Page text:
Tensile force and compression generated at selected stretch values.

Sample codeTensile force (N)Compression (Pa)
10%15%20%10%15%20%
EFL1EFL2EFL35.216.707.931487.21912.52264.6
EFH1 EFH2EFH35.357.028.251527.32003.92426.3

Temperature was measured after every 10 s during the first minute of observation, and after every 20 s starting from the first minute till the end of experiment, i.e. 10 min (600 s). Average values were calculated from four elementary measurements. Coefficient of variation did not exceed 17%.

All experiments were carried out in a standard atmosphere for testing according to Standard LST EN ISO 139:2005.

Results and discussion
Voltage–current (V–I) characteristics

Resistance, Rs (Ω), is the ratio of DC voltage (V) to the current (Is) flowing between two electrodes of specified configuration that are in contact with the same side of the materials (see in Figure 3). Resistance values of prepared different specimens are presented in Figure 4.

Resistance increases progressively with the decrease in amount of the conductive yarn in the specimen (see Figure 4). Fabrics with lower linear density of the electro-conductive yarn showed higher surface resistance in comparison to the fabrics with the high linear density (2.5 times higher) of the electro-conductive yarn. When using higher linear density (235 tex) silver coated PA conductive yarn, different distribution of courses with electro-conductive yarn in the knitting pattern (EFH2 and EFH3) does not have influence on the surface resistance. But the difference appeared in specimens EFL2 and EFL3. The results indicate that both the linear density of conductive yarn and knitting structure influence the fabric surface resistance.

The V–I characteristics of investigated electro-conductive fabrics are presented in Figures 5 and 6. In order to find the quantity of current generated by each knitted specimen at particular voltage, different voltage levels were selected. The quantity of current is very important to reach required temperature. For orthopedic supports used for pain reduction in joints, at least a temperature of 40°C has to be reached [19]. It can be seen from the presented results that all fabrics show the linear current dependence on the voltage applied at the low voltage range.

The current values of the specimens EFL1 and EFH1 at particular voltage are found to be significantly higher when compared to the EFL2, EFL3, and EFH2, EFH3. This is because of higher amount of conductive yarns in the knitted structure lower surface resistance. This research showed an interesting tendency: some difference in current is observed between samples knitted with the relatively same amount of the conductive yarn in the fabric but different distribution of courses knitted with conductive yarn and without it, especially at higher voltage.

Figure 4

Resistance of electro-conductive fabrics.

Figure 5

Voltage-current dependence of EFL1, EFL2, and EFL3 structured electro-conductive fabrics.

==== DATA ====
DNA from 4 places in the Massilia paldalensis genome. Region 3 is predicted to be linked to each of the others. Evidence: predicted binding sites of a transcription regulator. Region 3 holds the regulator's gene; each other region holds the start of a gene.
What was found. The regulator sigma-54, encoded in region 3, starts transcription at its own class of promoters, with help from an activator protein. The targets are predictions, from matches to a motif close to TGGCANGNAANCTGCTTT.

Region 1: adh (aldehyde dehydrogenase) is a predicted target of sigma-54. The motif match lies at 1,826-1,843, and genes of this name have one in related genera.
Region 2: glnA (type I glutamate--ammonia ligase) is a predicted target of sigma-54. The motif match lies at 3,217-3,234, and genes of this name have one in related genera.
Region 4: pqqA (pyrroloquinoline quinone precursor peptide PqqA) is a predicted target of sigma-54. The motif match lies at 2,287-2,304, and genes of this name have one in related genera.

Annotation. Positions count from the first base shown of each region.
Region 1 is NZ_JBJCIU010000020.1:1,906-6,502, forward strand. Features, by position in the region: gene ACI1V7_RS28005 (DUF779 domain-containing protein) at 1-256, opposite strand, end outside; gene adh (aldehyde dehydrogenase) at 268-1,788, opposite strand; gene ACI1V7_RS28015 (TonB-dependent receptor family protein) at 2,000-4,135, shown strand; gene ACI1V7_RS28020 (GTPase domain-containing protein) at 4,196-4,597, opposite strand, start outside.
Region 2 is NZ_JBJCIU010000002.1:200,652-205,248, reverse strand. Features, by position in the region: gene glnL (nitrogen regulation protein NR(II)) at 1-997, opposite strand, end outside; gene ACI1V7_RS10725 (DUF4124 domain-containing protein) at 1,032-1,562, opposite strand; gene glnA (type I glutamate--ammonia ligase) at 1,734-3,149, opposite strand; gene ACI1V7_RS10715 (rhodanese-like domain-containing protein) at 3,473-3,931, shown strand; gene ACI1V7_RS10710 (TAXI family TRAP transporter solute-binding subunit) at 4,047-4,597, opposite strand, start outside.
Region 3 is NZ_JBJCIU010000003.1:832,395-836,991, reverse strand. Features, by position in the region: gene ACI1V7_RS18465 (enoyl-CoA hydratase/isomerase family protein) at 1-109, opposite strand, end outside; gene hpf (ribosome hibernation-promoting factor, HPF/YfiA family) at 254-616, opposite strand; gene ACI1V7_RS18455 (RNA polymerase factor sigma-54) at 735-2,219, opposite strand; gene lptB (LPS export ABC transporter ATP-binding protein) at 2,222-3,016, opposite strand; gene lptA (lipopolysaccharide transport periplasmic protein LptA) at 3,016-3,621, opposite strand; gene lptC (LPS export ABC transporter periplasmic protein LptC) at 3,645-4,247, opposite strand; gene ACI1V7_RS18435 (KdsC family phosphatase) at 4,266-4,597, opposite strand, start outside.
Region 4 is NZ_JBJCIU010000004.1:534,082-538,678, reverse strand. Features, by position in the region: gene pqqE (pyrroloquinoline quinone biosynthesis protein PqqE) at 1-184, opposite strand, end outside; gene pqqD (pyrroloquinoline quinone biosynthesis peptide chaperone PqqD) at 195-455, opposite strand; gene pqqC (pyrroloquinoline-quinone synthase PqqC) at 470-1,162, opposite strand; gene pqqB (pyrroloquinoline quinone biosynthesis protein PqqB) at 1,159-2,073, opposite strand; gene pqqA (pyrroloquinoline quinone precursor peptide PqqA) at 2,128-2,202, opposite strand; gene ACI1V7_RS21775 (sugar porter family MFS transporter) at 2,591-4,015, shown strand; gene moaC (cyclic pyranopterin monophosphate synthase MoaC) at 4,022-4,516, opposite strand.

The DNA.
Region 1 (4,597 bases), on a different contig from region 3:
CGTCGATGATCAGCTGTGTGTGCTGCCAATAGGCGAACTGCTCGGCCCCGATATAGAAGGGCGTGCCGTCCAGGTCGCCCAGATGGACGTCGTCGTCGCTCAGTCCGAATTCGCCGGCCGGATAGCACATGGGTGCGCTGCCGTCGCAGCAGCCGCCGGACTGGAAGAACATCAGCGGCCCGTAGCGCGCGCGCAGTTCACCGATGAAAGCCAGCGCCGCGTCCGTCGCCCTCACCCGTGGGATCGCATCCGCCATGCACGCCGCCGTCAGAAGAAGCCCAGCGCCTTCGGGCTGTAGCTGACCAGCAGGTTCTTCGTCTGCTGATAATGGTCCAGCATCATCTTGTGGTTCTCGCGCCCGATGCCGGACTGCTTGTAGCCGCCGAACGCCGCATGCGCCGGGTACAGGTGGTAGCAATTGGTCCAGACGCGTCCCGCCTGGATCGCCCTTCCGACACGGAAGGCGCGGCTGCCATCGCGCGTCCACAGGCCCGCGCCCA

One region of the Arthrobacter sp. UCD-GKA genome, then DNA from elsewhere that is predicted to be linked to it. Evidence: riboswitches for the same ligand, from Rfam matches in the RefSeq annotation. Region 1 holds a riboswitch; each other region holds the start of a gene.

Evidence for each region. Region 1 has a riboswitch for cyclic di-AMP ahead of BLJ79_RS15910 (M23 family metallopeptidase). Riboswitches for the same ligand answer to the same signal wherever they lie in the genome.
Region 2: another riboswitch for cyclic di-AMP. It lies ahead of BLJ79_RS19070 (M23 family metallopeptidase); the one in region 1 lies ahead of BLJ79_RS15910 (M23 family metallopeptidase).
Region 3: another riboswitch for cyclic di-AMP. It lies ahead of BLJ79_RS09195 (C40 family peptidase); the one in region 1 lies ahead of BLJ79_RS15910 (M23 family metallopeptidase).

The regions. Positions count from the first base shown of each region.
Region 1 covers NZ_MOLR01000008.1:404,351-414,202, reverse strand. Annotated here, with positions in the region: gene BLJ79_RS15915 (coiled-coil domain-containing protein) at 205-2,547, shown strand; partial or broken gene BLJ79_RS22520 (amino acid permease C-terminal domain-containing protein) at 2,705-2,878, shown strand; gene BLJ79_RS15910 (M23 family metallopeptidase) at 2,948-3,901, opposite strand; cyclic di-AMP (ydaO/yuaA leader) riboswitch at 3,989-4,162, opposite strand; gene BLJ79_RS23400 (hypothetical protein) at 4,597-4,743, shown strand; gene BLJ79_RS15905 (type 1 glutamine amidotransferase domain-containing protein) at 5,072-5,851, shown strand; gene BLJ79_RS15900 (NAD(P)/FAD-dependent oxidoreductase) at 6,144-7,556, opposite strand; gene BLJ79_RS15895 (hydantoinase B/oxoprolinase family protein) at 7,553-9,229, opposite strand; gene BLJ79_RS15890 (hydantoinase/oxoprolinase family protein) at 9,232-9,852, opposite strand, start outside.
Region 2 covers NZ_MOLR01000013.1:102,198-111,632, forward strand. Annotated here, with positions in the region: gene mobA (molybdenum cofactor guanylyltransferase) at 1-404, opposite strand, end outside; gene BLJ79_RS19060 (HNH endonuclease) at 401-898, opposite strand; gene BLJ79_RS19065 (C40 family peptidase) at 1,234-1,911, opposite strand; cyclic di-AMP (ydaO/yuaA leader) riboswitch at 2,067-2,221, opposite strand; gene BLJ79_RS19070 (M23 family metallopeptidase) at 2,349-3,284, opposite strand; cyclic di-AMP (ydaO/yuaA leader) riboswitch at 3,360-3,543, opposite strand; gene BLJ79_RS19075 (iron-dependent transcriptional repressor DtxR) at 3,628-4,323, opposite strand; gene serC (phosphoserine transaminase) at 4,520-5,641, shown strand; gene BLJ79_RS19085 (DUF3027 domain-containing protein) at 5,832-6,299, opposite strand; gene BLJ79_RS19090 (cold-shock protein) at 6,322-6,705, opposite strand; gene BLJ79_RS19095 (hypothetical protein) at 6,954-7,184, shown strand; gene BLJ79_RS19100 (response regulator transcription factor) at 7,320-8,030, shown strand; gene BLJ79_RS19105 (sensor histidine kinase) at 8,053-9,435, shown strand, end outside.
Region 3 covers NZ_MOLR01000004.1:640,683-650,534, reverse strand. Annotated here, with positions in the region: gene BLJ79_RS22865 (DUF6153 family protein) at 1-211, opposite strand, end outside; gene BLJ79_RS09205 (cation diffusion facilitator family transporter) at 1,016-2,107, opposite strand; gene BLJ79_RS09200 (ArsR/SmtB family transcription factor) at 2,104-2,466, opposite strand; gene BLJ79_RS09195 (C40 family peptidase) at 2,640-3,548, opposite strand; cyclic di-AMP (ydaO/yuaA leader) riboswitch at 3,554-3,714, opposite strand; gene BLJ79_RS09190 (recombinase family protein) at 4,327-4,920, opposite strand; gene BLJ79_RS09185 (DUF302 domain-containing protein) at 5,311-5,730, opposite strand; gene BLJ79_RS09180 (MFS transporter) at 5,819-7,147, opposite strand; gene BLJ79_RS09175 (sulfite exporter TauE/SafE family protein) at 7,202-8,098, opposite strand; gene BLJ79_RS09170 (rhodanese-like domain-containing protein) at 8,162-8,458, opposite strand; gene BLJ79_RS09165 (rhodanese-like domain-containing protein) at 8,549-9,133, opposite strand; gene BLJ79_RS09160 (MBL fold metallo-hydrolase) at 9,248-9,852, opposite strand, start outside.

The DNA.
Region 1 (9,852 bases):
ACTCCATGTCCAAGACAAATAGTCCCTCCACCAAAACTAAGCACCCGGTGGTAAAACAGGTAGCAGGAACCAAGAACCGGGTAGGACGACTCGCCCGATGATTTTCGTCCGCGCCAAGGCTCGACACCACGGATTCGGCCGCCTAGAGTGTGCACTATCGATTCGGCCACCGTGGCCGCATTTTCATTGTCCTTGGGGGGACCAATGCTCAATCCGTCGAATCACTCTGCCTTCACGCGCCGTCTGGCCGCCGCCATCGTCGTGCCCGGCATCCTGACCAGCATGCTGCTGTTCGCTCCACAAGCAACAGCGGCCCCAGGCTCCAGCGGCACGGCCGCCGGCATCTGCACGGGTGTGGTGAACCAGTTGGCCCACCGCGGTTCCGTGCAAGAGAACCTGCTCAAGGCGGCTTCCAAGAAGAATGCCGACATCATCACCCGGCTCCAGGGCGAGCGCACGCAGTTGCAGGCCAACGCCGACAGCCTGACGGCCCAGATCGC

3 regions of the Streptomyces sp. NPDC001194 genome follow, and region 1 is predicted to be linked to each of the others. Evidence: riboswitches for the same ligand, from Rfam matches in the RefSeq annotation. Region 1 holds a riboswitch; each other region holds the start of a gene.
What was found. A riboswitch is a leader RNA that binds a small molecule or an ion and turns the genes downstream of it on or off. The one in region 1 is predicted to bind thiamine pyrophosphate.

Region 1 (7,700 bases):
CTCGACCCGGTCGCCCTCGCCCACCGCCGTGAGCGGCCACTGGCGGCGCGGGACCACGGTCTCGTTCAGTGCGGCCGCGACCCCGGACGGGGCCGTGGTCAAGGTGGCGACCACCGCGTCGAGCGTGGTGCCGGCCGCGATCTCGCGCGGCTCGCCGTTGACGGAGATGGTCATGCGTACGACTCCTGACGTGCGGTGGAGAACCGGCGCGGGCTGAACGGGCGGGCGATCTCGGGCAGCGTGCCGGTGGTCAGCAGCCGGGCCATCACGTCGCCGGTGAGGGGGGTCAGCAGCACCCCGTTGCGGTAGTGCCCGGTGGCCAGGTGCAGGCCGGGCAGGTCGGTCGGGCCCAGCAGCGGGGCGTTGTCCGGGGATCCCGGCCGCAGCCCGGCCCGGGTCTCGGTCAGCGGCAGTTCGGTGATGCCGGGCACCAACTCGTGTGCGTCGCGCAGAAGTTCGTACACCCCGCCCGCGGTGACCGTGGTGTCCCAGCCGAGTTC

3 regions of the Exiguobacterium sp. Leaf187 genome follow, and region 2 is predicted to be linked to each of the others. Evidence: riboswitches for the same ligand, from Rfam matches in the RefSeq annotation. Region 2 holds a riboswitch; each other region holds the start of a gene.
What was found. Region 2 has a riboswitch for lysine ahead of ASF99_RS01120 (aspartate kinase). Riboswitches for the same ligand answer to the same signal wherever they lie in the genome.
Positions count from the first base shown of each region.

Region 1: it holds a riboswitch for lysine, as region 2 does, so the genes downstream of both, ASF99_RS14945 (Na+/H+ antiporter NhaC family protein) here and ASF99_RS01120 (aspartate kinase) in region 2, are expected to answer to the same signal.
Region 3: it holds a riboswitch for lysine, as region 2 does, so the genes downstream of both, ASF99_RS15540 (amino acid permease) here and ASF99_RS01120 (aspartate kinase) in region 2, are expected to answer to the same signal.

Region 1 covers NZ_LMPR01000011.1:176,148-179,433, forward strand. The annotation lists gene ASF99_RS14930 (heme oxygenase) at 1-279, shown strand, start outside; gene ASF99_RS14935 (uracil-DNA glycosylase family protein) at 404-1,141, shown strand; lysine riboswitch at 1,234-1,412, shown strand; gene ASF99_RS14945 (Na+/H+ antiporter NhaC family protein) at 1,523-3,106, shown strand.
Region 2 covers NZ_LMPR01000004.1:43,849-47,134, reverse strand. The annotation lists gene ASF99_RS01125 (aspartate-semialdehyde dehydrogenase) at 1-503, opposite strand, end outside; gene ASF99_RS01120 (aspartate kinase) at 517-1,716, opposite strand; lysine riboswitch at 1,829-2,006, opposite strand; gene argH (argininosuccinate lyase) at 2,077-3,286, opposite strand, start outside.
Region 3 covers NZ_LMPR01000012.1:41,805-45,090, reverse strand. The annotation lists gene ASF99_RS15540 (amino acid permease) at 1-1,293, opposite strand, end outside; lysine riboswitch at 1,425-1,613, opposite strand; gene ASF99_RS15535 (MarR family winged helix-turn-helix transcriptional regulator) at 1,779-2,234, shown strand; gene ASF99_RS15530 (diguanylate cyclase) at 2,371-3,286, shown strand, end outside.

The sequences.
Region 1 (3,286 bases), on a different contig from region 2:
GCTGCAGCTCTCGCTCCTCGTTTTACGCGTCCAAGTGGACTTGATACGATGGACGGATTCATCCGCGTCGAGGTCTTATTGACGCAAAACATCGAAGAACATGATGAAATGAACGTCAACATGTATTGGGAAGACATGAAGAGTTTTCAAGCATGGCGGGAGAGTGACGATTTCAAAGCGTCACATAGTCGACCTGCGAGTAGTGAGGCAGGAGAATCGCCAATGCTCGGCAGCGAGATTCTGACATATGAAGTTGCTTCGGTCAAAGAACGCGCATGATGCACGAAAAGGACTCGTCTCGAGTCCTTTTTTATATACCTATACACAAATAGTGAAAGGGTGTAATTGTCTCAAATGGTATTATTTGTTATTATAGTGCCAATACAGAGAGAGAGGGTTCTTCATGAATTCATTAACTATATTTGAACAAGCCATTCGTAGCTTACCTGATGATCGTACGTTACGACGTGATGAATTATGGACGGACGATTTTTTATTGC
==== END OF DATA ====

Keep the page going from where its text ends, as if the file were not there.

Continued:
Figure 6

Voltage-current dependence of EFH1, EFH2, and EFH3 structured electro-conductive fabrics.

Figure 7

Voltage-temperature characteristics of EFL1 (a), EFL2 (b), and EFL3 (c) structured electro-conductive fabrics.

Figure 8

Voltage-temperature characteristics of EFH1 (a), EFH2 (b), and EFH3 (c) structured electro-conductive fabrics.

Figure 9

Thermal images of fabrics after 10 min at 1.5 V.

Voltage-temperature (V-T) characteristics

The electro-conductive fabrics were tested for their voltage–temperature (V-T) characteristics by applying a range of DC voltage. The voltage was applied from 0.5 V and continuously increased till 40°C is reached. Measurements of temperature on the surface of knitted specimens were performed at 10 s intervals of voltage application in the duration of 1 min. The results are presented in Figures 7 and 8. This behavior was investigated to show the heat generation behavior with the time. Dependence of the temperature on the voltage applied has exponential character in all time intervals of observation (coefficient of determination R2 vary in the ranges 0.81–0.98). It was found that the temperature of 40°C of EFL1 specimen was reached by applying 2.5 V energy source, while for EFL2 and EFL3 3.0 V voltage was needed to reach this temperature. For all EFH group samples, a power of 1.5 V was enough to reach the required temperature.

The obtained results demonstrate the dynamics of the temperature changes on the surface of specimens during the time, especially at the higher values of the voltage applied (Figures 7 and 8). The higher voltage generates more current and in turn generates more energy which is released as heat leading to rise in the temperature in the electro-conductive fabric surface. For orthopedic supports, the target temperature is 40°C and more (usually up to 45–46°C). It is important that the increase of temperature during the time of higher voltage is also significantly higher, especially for EFL group fabrics with higher surface resistance. By applying voltage of 1 V, temperature on the surface of EFL group knits during 50 s (from 10th s till 60th s) increased in the range of 2.4–3.7°C (depending on the knitting pattern, i.e. distribution of the conductive yarn in the pattern) and when 2.5 V was applied, the temperature during the same time increased in the range 12–14°C degrees. For EFH group knits, the increase of the temperature during 50 s at 0.5 V voltage was 2.6–3.0°C, while at 1.5 V voltage – it is 15.0–19.5°C (depending on the knitting pattern).